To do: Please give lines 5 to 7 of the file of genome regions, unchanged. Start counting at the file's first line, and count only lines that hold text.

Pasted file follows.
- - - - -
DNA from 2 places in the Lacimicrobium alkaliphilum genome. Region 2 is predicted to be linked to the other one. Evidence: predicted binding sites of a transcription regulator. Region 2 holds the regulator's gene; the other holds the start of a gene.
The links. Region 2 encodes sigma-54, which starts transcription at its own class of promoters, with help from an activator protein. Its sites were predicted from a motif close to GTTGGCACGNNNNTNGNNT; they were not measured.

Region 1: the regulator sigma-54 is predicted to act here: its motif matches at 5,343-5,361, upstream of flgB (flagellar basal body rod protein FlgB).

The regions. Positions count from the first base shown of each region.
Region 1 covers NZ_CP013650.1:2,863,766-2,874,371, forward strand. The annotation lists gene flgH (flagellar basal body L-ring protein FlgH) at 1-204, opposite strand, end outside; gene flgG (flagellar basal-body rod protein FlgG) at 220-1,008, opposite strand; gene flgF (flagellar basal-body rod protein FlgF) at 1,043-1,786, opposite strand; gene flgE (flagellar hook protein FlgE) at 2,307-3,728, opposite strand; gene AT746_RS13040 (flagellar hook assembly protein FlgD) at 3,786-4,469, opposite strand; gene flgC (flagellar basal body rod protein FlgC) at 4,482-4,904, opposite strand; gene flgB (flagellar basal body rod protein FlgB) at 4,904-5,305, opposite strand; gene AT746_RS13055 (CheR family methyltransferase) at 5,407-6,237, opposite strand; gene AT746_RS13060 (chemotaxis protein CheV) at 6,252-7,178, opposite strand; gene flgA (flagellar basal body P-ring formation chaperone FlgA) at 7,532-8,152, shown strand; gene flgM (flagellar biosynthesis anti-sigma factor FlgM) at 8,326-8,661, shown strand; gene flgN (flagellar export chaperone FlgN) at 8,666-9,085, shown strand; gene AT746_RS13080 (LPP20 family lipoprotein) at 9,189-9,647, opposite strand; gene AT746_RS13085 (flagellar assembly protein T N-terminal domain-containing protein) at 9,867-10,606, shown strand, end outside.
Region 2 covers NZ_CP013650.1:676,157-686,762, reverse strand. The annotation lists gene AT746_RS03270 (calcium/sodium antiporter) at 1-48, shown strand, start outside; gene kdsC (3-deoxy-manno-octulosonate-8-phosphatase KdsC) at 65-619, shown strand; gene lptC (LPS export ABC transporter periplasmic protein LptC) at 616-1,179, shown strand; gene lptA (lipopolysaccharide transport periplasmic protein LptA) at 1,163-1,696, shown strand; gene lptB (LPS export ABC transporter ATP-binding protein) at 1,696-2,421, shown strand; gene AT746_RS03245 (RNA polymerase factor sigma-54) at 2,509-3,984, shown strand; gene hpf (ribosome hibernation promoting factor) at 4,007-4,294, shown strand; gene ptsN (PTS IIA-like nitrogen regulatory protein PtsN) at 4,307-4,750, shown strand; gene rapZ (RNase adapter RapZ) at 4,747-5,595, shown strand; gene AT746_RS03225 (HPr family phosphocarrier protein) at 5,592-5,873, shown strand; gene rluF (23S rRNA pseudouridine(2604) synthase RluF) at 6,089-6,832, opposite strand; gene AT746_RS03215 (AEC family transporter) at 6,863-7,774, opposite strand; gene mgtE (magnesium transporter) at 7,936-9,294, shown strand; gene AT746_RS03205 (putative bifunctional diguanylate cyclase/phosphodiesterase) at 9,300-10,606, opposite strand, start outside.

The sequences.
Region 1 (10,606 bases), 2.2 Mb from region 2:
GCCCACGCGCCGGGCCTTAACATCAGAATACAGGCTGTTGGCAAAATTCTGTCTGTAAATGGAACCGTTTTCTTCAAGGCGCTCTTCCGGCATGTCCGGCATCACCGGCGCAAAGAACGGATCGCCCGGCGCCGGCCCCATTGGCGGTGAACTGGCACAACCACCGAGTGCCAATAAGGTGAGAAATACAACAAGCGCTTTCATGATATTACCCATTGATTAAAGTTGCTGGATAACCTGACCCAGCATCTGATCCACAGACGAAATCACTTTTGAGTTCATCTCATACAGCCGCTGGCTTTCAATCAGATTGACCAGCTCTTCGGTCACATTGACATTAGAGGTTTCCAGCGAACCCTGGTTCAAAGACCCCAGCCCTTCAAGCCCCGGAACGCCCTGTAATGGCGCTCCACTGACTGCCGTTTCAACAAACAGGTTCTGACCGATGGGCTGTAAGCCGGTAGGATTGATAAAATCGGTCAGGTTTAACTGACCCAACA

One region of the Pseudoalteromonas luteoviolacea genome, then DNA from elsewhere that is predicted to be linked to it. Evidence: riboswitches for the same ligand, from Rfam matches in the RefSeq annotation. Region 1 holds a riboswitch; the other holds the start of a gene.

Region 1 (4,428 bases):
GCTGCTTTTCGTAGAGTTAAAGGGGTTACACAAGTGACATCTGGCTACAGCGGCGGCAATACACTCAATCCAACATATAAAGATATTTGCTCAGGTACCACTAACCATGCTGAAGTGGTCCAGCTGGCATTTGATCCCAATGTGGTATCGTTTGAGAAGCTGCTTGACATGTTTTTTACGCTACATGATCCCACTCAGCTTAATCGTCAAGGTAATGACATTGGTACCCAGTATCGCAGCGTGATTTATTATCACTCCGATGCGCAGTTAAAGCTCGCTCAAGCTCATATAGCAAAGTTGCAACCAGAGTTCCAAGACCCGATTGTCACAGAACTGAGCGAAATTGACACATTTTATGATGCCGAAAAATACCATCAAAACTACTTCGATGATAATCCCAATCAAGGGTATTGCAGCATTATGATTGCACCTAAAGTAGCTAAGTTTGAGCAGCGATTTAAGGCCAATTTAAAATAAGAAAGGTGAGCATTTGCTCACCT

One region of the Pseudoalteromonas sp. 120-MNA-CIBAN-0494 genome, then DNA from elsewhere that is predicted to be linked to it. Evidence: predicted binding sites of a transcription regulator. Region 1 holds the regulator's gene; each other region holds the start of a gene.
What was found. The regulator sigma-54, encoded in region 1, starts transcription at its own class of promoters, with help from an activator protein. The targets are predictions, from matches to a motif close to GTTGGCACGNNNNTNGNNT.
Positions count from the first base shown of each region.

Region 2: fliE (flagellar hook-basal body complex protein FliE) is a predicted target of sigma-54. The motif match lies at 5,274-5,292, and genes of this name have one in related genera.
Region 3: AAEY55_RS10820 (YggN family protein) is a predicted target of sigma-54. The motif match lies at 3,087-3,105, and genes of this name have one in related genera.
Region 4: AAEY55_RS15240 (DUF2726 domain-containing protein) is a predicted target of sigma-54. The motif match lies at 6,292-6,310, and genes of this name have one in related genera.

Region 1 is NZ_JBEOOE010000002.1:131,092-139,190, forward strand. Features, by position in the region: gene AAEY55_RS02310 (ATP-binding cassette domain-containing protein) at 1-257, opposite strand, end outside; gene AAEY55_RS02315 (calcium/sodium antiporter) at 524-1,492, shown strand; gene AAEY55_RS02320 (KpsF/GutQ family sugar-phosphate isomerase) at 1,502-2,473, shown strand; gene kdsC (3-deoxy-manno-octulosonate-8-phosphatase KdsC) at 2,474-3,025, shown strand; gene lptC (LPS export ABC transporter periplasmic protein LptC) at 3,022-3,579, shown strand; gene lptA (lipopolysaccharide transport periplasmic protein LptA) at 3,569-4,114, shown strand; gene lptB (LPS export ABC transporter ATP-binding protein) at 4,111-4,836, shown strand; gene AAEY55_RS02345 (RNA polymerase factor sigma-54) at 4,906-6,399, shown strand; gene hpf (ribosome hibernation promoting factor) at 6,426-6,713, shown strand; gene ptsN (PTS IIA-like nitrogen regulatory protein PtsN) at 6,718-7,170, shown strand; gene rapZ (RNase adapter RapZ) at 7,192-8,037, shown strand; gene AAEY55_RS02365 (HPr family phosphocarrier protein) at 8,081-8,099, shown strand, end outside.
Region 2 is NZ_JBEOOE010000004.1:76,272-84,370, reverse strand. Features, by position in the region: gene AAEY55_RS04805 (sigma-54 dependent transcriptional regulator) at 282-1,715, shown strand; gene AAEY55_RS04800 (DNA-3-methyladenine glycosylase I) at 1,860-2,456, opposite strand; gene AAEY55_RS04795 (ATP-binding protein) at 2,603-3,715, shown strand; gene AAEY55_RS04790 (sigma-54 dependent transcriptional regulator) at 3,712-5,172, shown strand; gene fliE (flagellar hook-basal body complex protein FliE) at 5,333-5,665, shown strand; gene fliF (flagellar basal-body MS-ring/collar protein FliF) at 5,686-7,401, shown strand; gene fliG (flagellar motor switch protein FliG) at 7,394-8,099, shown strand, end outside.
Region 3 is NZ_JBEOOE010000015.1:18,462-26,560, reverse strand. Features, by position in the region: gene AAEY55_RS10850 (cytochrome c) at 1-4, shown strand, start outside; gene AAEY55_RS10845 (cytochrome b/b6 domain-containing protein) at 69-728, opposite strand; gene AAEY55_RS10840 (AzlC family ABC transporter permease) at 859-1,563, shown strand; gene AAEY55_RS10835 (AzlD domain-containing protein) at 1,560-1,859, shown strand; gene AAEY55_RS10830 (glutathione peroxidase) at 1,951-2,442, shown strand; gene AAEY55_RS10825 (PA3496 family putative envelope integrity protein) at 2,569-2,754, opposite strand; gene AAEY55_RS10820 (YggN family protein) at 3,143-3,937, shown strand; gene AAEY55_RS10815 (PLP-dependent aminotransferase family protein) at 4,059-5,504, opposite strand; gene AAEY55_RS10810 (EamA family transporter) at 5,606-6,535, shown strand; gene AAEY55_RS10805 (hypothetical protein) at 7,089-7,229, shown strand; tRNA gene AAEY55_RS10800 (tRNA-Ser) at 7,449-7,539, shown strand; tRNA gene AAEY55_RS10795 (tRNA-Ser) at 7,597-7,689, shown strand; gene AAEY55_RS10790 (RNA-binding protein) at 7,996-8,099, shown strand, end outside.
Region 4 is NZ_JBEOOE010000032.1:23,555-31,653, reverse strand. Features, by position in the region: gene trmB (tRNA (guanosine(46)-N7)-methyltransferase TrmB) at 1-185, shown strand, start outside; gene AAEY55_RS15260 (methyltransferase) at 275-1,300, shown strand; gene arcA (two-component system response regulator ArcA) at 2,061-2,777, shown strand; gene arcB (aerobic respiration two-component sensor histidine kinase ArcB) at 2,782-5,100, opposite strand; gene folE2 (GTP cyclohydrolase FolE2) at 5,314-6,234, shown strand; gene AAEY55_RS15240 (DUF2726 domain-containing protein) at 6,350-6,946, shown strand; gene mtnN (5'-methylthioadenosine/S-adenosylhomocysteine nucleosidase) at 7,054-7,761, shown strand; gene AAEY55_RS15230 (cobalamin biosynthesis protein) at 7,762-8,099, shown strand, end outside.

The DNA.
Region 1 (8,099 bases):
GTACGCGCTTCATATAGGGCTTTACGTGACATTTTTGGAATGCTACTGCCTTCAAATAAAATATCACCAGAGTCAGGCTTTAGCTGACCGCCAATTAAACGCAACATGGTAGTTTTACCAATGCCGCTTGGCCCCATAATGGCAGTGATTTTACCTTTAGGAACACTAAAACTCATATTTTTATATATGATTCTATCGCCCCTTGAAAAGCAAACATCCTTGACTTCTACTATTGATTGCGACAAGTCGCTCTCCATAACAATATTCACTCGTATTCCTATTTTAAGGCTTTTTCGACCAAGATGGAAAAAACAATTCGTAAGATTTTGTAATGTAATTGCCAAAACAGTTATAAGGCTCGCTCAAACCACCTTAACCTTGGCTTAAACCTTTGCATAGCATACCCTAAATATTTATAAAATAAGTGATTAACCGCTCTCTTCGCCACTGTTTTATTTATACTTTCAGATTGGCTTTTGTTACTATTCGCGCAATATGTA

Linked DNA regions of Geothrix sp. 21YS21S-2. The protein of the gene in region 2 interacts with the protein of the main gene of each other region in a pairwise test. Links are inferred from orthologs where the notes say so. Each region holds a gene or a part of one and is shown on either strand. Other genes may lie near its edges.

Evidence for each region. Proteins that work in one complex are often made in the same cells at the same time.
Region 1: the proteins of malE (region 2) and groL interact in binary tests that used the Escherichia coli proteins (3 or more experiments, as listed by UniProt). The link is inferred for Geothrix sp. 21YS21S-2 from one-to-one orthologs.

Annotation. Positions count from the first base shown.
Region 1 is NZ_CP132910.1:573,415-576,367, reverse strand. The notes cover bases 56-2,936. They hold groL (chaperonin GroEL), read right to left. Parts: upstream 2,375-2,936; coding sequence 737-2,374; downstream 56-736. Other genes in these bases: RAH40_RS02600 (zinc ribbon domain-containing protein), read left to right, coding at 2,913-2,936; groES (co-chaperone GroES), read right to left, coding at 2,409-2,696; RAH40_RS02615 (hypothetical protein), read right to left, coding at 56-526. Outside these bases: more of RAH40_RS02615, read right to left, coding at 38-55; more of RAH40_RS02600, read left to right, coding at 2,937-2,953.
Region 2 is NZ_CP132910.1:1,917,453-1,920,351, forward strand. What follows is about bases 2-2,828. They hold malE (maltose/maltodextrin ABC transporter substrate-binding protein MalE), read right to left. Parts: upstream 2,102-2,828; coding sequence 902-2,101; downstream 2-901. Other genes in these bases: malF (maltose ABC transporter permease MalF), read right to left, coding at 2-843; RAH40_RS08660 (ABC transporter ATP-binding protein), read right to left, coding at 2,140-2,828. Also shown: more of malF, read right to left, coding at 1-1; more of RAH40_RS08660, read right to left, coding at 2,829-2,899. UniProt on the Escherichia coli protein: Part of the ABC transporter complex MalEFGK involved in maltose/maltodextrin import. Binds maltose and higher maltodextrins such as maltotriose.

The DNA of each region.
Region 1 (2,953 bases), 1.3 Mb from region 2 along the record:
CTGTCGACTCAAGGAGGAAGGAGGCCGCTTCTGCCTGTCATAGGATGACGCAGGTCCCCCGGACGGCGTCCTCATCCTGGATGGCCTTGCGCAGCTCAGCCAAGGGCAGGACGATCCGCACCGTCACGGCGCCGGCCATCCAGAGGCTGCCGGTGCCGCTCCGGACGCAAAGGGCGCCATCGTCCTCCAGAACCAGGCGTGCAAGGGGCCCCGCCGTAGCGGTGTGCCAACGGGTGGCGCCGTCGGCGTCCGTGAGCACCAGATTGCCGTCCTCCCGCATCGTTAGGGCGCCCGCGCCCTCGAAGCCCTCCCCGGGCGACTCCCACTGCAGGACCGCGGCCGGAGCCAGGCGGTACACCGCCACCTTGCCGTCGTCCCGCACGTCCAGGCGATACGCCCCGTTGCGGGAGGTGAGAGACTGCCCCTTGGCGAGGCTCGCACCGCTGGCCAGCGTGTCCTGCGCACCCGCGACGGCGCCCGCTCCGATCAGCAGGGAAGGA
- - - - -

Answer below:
Region 1 covers NZ_CP013650.1:2,863,766-2,874,371, forward strand. The annotation lists gene flgH (flagellar basal body L-ring protein FlgH) at 1-204, opposite strand, end outside; gene flgG (flagellar basal-body rod protein FlgG) at 220-1,008, opposite strand; gene flgF (flagellar basal-body rod protein FlgF) at 1,043-1,786, opposite strand; gene flgE (flagellar hook protein FlgE) at 2,307-3,728, opposite strand; gene AT746_RS13040 (flagellar hook assembly protein FlgD) at 3,786-4,469, opposite strand; gene flgC (flagellar basal body rod protein FlgC) at 4,482-4,904, opposite strand; gene flgB (flagellar basal body rod protein FlgB) at 4,904-5,305, opposite strand; gene AT746_RS13055 (CheR family methyltransferase) at 5,407-6,237, opposite strand; gene AT746_RS13060 (chemotaxis protein CheV) at 6,252-7,178, opposite strand; gene flgA (flagellar basal body P-ring formation chaperone FlgA) at 7,532-8,152, shown strand; gene flgM (flagellar biosynthesis anti-sigma factor FlgM) at 8,326-8,661, shown strand; gene flgN (flagellar export chaperone FlgN) at 8,666-9,085, shown strand; gene AT746_RS13080 (LPP20 family lipoprotein) at 9,189-9,647, opposite strand; gene AT746_RS13085 (flagellar assembly protein T N-terminal domain-containing protein) at 9,867-10,606, shown strand, end outside.
Region 2 covers NZ_CP013650.1:676,157-686,762, reverse strand. The annotation lists gene AT746_RS03270 (calcium/sodium antiporter) at 1-48, shown strand, start outside; gene kdsC (3-deoxy-manno-octulosonate-8-phosphatase KdsC) at 65-619, shown strand; gene lptC (LPS export ABC transporter periplasmic protein LptC) at 616-1,179, shown strand; gene lptA (lipopolysaccharide transport periplasmic protein LptA) at 1,163-1,696, shown strand; gene lptB (LPS export ABC transporter ATP-binding protein) at 1,696-2,421, shown strand; gene AT746_RS03245 (RNA polymerase factor sigma-54) at 2,509-3,984, shown strand; gene hpf (ribosome hibernation promoting factor) at 4,007-4,294, shown strand; gene ptsN (PTS IIA-like nitrogen regulatory protein PtsN) at 4,307-4,750, shown strand; gene rapZ (RNase adapter RapZ) at 4,747-5,595, shown strand; gene AT746_RS03225 (HPr family phosphocarrier protein) at 5,592-5,873, shown strand; gene rluF (23S rRNA pseudouridine(2604) synthase RluF) at 6,089-6,832, opposite strand; gene AT746_RS03215 (AEC family transporter) at 6,863-7,774, opposite strand; gene mgtE (magnesium transporter) at 7,936-9,294, shown strand; gene AT746_RS03205 (putative bifunctional diguanylate cyclase/phosphodiesterase) at 9,300-10,606, opposite strand, start outside.

The sequences.